Understanding copyright – and keeping control of yours – is fundamental to running an effective author business and optimizing your author earnings. This extract from the ALLi Guidebook, How Authors Sell Publishing Rights, by Orna Ross and Helen Sedwick, provides a useful introduction to the subject.
Author income is derived from the copyright in the created work. Copyright law gives you the right to control the publication and other exploitation of the work. You can decide whether to sell those rights, to whom, and on what terms. Typically, rights are sold in the form of licences, and the compensation is in the form of a flat fee or royalties. All authors need to understand the basics of copyright law in order to protect their rights and maximize potential income.
What Is Copyright?
“A book is the author's property, it is the child of his invention, the brat of his brain,” said Daniel Defoe.
Copyright law protects “works of the mind,” namely original work of literature, music, film, art, photography, sculpture, architecture, computer programs, databases, and more.
In most Western countries, a copyright is created as soon as an author puts the work into tangible form, be it a computer hard drive or a note pad. The bundle of rights owned by the writer is typically called a copyright interest. Registration is not required to create a copyrightable interest: it happens automatically.
Without copyright law, anybody could reproduce, translate, adapt or exploit any book without an obligation to acknowledge your interests, issue a license, or pay compensation. We talk more about licenses and royalties below.
Copyright Around the World
Copyright has been recognized for centuries and is currently governed by the Copyright Act of 1976 in the US, the Copyright, Designs and Patents Act 1988 in the UK, equivalent legislation in other countries, and international treaties. Generally, an author's interest is subject to the law in the country where the author resides, or where the work is first published.
There is no international copyright. However, due to various treaties, an author's copyright will be recognized in most countries. The law across the world is similar, but not identical, though different philosophies and terms of protection are found in different countries and territories.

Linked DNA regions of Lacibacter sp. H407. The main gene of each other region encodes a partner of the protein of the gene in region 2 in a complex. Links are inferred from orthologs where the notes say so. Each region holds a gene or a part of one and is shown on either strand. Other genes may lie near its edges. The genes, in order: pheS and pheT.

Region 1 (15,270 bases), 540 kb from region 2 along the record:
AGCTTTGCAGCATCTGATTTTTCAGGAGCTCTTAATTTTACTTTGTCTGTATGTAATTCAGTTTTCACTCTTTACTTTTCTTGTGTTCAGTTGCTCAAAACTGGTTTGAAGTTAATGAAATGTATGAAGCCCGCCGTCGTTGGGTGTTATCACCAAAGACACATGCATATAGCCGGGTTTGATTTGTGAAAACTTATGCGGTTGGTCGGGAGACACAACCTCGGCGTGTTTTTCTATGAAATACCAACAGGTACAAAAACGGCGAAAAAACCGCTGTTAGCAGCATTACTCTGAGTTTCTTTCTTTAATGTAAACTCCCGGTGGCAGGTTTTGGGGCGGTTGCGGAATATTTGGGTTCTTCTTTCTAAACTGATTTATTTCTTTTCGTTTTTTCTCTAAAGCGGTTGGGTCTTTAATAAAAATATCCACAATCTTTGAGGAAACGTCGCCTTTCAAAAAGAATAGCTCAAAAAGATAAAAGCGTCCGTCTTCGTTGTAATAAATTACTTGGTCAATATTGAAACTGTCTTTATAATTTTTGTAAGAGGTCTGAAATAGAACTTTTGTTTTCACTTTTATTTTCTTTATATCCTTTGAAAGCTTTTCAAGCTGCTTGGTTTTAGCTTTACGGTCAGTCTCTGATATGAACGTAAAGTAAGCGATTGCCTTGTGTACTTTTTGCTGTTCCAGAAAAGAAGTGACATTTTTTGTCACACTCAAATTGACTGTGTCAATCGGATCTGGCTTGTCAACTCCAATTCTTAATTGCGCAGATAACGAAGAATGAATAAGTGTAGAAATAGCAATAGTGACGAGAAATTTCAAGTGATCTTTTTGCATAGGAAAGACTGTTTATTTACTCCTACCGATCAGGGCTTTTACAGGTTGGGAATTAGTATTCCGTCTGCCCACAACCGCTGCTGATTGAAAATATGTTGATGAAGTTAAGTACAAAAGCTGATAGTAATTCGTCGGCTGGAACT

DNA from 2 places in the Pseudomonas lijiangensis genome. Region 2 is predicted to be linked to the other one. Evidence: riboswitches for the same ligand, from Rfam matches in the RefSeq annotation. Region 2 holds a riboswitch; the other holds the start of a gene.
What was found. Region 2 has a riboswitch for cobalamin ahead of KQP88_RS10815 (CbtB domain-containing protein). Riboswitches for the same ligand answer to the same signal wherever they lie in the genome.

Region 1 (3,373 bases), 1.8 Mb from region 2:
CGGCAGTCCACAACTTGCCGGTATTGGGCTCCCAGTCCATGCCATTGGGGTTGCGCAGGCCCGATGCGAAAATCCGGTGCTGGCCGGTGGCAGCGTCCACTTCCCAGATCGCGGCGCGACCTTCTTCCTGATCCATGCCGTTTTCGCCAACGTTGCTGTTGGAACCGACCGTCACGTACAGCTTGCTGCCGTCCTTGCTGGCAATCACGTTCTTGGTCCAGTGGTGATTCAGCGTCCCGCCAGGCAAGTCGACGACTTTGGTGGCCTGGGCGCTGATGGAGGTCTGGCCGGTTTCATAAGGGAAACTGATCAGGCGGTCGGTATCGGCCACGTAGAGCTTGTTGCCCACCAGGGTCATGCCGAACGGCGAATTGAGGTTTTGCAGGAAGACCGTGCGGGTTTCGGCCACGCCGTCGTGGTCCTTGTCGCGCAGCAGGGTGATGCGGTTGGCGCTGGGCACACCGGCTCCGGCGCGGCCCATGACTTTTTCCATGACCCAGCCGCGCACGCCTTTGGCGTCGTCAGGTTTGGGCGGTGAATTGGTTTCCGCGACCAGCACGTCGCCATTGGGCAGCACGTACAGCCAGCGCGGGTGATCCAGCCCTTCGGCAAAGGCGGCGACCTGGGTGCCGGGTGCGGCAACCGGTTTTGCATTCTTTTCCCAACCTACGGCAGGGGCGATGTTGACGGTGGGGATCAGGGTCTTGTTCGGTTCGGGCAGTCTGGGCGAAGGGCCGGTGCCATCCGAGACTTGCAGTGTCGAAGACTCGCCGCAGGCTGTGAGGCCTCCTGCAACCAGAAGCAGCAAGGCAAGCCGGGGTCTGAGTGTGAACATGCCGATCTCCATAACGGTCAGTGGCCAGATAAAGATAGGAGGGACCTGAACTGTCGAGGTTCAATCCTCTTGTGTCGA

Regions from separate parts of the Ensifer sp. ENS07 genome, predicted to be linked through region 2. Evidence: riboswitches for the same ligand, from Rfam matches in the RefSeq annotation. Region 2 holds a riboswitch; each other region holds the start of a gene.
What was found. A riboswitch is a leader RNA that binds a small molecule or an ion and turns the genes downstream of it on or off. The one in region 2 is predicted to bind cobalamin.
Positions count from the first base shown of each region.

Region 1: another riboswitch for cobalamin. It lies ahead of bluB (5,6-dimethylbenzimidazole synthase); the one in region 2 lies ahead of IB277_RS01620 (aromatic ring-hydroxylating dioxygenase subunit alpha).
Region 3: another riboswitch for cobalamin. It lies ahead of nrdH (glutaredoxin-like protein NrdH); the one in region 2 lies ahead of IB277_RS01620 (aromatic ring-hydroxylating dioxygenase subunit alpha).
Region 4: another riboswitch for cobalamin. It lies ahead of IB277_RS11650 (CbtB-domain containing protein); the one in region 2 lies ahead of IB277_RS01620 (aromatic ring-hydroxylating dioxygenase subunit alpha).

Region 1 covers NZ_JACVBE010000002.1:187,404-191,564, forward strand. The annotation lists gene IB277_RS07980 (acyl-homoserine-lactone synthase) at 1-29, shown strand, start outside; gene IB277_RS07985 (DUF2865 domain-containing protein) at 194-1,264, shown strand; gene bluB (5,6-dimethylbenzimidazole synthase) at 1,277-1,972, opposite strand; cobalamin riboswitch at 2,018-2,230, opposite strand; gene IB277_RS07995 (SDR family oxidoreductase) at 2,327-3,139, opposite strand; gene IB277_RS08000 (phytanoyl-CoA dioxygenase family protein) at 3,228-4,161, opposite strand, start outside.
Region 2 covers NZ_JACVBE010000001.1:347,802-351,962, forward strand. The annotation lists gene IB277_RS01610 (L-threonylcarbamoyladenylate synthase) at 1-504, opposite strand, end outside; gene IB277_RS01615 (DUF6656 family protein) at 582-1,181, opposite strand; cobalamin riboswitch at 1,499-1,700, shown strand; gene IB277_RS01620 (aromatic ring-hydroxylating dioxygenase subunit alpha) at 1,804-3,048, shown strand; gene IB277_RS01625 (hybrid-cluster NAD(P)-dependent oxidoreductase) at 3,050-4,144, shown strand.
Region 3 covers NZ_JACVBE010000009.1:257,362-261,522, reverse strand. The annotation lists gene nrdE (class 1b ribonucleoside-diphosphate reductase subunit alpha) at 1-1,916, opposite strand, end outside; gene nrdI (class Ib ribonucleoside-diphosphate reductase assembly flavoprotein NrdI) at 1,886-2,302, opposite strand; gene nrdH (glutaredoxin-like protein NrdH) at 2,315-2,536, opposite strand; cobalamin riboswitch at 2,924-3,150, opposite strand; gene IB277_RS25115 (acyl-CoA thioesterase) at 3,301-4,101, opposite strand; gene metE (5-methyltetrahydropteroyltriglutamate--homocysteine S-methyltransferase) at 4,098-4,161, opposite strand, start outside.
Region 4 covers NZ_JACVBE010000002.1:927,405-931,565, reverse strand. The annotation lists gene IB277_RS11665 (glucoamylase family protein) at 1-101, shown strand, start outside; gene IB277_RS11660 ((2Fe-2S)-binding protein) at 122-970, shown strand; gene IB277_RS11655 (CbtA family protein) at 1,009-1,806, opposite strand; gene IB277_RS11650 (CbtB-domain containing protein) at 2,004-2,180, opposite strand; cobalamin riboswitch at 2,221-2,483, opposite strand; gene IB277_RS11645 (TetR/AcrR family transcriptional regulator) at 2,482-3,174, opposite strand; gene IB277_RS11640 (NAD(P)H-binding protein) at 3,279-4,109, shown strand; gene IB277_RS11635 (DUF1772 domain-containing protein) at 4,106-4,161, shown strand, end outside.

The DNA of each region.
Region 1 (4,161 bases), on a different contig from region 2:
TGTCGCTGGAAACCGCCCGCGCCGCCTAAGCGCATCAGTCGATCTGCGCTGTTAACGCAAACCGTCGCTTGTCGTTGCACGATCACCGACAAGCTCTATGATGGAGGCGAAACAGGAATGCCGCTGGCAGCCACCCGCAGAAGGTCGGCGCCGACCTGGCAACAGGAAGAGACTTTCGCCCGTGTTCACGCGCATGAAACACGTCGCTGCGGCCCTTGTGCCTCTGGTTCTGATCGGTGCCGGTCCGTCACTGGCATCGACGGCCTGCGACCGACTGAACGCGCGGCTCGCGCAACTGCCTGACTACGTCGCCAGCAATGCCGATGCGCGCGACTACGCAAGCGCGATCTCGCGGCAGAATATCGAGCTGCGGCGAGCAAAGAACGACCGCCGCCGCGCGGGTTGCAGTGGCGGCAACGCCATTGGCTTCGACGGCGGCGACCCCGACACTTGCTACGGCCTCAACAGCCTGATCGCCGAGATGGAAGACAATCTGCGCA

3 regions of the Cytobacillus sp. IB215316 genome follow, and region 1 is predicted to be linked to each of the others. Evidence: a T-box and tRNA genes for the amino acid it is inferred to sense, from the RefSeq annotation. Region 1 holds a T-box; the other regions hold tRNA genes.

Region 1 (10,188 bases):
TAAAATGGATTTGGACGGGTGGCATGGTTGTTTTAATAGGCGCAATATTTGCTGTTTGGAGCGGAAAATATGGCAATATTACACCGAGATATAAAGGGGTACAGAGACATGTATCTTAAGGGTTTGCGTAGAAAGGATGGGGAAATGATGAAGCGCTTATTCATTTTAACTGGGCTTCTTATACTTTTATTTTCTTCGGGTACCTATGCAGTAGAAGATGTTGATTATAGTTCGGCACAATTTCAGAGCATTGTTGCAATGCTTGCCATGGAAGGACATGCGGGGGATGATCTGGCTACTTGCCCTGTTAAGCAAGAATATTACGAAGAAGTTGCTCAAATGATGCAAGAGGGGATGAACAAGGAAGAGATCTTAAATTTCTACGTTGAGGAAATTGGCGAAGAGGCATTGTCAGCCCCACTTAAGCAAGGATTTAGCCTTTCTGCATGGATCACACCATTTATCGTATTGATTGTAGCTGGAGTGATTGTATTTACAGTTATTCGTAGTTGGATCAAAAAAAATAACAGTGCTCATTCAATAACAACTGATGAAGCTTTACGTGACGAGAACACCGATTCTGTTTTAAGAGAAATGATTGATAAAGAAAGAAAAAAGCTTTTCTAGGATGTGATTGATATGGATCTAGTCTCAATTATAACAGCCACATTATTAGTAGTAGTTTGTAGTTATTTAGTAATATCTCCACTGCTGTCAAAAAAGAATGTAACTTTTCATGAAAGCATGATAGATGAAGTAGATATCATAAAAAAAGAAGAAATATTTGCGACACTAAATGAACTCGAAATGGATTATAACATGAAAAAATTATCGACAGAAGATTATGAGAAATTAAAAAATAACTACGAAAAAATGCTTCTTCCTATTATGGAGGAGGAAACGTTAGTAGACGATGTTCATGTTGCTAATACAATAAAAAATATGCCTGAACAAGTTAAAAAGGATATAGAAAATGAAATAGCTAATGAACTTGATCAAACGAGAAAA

Countries that follow the Anglo-Saxon common law tradition, including the UK and the US, classify copyright as a property, which may be sold, assigned, licensed, bequeathed or given away. In Europe, governed by a civil law tradition, droit d'auteur (the author's right) is a human, rather than property, right. European countries also place far more emphasis on the rights of the creator and on limiting the rights that may be transferred to others.
Copyright as Property
In practice, a copyright interest is treated as a piece of property, like your car or your home, but property of a special kind known as intellectual property. Other categories of intellectual property include patents, trademarks, and design rights. As the copyright holder, you have the right to control who uses your property. By law, these are the exclusive right to:
- reproduce the work in books or other formats
- sell, distribute, and commercially exploit the work
- create derivative works, such as translations, adaptations, sequels and abridgements, films, plays or apps
Like your house or car, your copyright interest may be sold, assigned, licensed, given away, and bequeathed.
When we talk about “selling rights”, what we're referring to is authors' legal right to grant permission (in the form of a license) to others to exploit some of their exclusive rights under the law, such as the right to reproduce the book in print or digital formats, or to translate the work, or to make a film based upon the work. Each right – and there are many – may be licensed in exchange for compensation in the form of a flat fee or royalties (a percentage of sales revenue).
Unauthorized use of copyrighted work is almost always an infringement of rights and may entitle the copyright owner to obtain a court order to stop the infringing use and to recover monetary damages. In some cases, willful infringement may subject the infringer to criminal charges.
It may surprise you that the very concept of copyright is hotly contested, based on what Kevin Kelly of Wired magazine has called a profound riddle: Who should benefit most from works of the mind, the creators or society at large? On the one side are those who argue strongly that creators must be paid for their work and see copyright as the best mechanism to ensure that they are. On the other are those who believe that, by granting an author (or a large corporation such as Disney) exclusive rights to a work for decades, the law is limiting the free flow of information, education and inspiration. This tension has deepened, as the markets for literary work expand, and technology raises new questions.
For More Information About Copyright
This post provides a very brief introduction to a complex subject. For more information about copyright for authors, including answers to indie authors' frequent questions, read ALLi's guidebook, How Authors Sell Publishing Rights, available to buy in paperback and ebook from all the usual outlets. The ebook is also available for paid-up members of ALLi to download from the ALLi membership website. (You'll need to log in to access your free download.)
Not yet a member of ALLi? Visit our membership website's homepage to find out what joining our global organisation could bring you – free ebook copies of our guidebooks for indie authors is just one of 21 benefits!
OTHER USEFUL POSTS ABOUT AUTHORS' RIGHTS
From the ALLi Author Advice Center Archive